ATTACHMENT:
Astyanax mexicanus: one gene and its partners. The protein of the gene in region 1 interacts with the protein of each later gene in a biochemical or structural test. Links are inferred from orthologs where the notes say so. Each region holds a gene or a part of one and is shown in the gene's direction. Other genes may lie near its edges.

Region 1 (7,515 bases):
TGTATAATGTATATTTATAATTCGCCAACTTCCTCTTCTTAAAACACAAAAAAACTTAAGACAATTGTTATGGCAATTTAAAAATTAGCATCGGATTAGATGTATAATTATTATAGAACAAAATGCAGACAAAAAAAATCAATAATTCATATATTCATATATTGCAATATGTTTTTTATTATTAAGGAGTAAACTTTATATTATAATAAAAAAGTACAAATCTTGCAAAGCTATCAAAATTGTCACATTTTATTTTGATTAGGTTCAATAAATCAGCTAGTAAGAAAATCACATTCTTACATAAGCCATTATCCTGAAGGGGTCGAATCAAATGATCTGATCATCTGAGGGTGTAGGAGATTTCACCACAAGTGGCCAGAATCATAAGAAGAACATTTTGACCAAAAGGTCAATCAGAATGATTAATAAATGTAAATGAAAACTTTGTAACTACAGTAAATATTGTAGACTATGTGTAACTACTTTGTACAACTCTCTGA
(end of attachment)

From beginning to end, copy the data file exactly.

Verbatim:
Astyanax mexicanus: one gene and its partners. The protein of the gene in region 1 interacts with the protein of each later gene in a biochemical or structural test. Links are inferred from orthologs where the notes say so. Each region holds a gene or a part of one and is shown in the gene's direction. Other genes may lie near its edges.

Region 1 (7,515 bases):
TGTATAATGTATATTTATAATTCGCCAACTTCCTCTTCTTAAAACACAAAAAAACTTAAGACAATTGTTATGGCAATTTAAAAATTAGCATCGGATTAGATGTATAATTATTATAGAACAAAATGCAGACAAAAAAAATCAATAATTCATATATTCATATATTGCAATATGTTTTTTATTATTAAGGAGTAAACTTTATATTATAATAAAAAAGTACAAATCTTGCAAAGCTATCAAAATTGTCACATTTTATTTTGATTAGGTTCAATAAATCAGCTAGTAAGAAAATCACATTCTTACATAAGCCATTATCCTGAAGGGGTCGAATCAAATGATCTGATCATCTGAGGGTGTAGGAGATTTCACCACAAGTGGCCAGAATCATAAGAAGAACATTTTGACCAAAAGGTCAATCAGAATGATTAATAAATGTAAATGAAAACTTTGTAACTACAGTAAATATTGTAGACTATGTGTAACTACTTTGTACAACTCTCTGA